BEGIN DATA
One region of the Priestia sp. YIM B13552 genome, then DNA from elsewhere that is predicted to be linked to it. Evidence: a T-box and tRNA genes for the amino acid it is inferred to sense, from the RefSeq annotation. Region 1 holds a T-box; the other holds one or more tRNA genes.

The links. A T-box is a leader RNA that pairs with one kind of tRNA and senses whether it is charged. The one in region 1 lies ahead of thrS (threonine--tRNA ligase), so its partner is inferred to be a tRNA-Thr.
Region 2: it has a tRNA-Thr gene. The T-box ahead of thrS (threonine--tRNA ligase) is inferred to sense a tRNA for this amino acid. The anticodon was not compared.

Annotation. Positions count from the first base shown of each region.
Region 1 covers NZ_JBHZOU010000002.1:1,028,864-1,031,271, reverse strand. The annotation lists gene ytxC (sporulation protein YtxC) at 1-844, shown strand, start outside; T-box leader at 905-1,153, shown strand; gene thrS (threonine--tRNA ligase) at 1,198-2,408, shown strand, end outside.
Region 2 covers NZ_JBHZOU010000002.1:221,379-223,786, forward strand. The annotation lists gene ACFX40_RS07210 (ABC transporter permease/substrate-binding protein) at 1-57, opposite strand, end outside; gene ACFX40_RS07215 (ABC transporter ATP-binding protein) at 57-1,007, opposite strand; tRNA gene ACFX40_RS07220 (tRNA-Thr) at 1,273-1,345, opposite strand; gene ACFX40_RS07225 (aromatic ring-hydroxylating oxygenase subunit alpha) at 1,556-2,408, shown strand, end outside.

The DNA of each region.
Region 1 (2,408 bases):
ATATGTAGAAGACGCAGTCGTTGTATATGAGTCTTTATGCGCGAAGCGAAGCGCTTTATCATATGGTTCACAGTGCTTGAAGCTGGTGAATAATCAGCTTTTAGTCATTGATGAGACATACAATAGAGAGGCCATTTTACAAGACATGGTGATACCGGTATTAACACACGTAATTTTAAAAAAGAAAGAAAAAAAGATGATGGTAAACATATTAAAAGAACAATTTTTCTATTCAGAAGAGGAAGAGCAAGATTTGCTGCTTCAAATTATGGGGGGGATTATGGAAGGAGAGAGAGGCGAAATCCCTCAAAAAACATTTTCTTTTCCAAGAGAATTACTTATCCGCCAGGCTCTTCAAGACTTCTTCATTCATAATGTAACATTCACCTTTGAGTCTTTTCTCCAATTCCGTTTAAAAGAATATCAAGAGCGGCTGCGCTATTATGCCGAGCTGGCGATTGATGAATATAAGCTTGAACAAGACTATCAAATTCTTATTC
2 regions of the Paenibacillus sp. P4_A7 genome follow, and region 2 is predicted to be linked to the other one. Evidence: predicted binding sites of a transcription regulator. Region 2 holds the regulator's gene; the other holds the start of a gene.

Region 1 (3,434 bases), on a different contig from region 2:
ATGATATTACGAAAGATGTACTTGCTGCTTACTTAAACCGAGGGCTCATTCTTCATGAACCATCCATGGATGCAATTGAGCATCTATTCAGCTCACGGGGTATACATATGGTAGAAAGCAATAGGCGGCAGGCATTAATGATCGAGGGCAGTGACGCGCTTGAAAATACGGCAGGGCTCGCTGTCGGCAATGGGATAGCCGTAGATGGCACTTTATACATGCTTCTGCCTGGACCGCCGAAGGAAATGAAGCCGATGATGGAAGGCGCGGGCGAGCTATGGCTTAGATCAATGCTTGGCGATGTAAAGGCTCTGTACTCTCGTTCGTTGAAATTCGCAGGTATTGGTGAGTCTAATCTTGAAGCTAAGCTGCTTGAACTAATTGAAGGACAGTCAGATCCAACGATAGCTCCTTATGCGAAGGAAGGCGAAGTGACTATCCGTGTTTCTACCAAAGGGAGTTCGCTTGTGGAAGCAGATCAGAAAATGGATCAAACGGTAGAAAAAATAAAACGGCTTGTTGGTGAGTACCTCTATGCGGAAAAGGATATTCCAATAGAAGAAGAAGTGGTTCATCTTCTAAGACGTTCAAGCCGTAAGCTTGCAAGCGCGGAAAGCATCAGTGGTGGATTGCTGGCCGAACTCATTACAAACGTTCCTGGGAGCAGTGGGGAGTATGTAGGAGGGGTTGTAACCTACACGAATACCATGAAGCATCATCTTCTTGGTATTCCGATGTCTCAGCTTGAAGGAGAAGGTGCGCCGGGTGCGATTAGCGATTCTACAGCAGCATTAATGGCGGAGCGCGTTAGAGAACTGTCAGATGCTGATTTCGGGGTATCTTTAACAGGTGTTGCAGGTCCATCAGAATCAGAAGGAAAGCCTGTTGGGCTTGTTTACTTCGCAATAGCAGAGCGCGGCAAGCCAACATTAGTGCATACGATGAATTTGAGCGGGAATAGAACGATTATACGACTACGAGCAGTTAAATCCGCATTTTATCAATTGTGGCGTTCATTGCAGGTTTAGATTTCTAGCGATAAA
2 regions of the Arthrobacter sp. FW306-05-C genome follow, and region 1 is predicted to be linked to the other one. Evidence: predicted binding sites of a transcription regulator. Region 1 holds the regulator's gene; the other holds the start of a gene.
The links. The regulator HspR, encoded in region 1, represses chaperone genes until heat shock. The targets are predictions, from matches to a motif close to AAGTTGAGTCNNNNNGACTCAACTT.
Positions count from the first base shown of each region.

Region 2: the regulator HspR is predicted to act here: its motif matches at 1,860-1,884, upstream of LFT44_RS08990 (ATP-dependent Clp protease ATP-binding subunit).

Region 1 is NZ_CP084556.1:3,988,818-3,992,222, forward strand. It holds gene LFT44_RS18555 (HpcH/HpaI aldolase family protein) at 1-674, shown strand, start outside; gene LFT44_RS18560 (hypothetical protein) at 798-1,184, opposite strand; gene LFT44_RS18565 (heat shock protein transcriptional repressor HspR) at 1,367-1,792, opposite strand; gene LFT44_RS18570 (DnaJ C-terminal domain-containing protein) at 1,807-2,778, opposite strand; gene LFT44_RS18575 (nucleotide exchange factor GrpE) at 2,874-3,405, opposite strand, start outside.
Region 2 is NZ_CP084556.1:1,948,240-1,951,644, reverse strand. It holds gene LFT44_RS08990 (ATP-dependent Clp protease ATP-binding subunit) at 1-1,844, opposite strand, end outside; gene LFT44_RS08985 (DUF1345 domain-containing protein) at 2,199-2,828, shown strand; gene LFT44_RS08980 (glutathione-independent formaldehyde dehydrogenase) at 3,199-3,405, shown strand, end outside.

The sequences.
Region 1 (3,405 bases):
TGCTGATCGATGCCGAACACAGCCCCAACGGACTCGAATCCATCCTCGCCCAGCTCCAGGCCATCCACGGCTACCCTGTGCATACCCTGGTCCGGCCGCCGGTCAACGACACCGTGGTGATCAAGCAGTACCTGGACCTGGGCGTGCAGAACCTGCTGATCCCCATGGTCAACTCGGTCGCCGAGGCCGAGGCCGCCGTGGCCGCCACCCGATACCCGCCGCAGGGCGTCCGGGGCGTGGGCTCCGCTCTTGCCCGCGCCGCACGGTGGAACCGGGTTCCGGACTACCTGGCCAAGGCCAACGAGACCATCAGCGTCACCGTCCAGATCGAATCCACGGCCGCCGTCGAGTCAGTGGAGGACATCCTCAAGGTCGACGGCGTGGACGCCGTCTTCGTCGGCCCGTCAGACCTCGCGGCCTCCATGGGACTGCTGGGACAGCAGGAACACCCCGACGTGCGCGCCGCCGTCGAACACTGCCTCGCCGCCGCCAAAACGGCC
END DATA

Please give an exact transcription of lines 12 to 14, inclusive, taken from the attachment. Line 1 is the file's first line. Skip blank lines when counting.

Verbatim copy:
ATGATATTACGAAAGATGTACTTGCTGCTTACTTAAACCGAGGGCTCATTCTTCATGAACCATCCATGGATGCAATTGAGCATCTATTCAGCTCACGGGGTATACATATGGTAGAAAGCAATAGGCGGCAGGCATTAATGATCGAGGGCAGTGACGCGCTTGAAAATACGGCAGGGCTCGCTGTCGGCAATGGGATAGCCGTAGATGGCACTTTATACATGCTTCTGCCTGGACCGCCGAAGGAAATGAAGCCGATGATGGAAGGCGCGGGCGAGCTATGGCTTAGATCAATGCTTGGCGATGTAAAGGCTCTGTACTCTCGTTCGTTGAAATTCGCAGGTATTGGTGAGTCTAATCTTGAAGCTAAGCTGCTTGAACTAATTGAAGGACAGTCAGATCCAACGATAGCTCCTTATGCGAAGGAAGGCGAAGTGACTATCCGTGTTTCTACCAAAGGGAGTTCGCTTGTGGAAGCAGATCAGAAAATGGATCAAACGGTAGAAAAAATAAAACGGCTTGTTGGTGAGTACCTCTATGCGGAAAAGGATATTCCAATAGAAGAAGAAGTGGTTCATCTTCTAAGACGTTCAAGCCGTAAGCTTGCAAGCGCGGAAAGCATCAGTGGTGGATTGCTGGCCGAACTCATTACAAACGTTCCTGGGAGCAGTGGGGAGTATGTAGGAGGGGTTGTAACCTACACGAATACCATGAAGCATCATCTTCTTGGTATTCCGATGTCTCAGCTTGAAGGAGAAGGTGCGCCGGGTGCGATTAGCGATTCTACAGCAGCATTAATGGCGGAGCGCGTTAGAGAACTGTCAGATGCTGATTTCGGGGTATCTTTAACAGGTGTTGCAGGTCCATCAGAATCAGAAGGAAAGCCTGTTGGGCTTGTTTACTTCGCAATAGCAGAGCGCGGCAAGCCAACATTAGTGCATACGATGAATTTGAGCGGGAATAGAACGATTATACGACTACGAGCAGTTAAATCCGCATTTTATCAATTGTGGCGTTCATTGCAGGTTTAGATTTCTAGCGATAAA
2 regions of the Arthrobacter sp. FW306-05-C genome follow, and region 1 is predicted to be linked to the other one. Evidence: predicted binding sites of a transcription regulator. Region 1 holds the regulator's gene; the other holds the start of a gene.
The links. The regulator HspR, encoded in region 1, represses chaperone genes until heat shock. The targets are predictions, from matches to a motif close to AAGTTGAGTCNNNNNGACTCAACTT.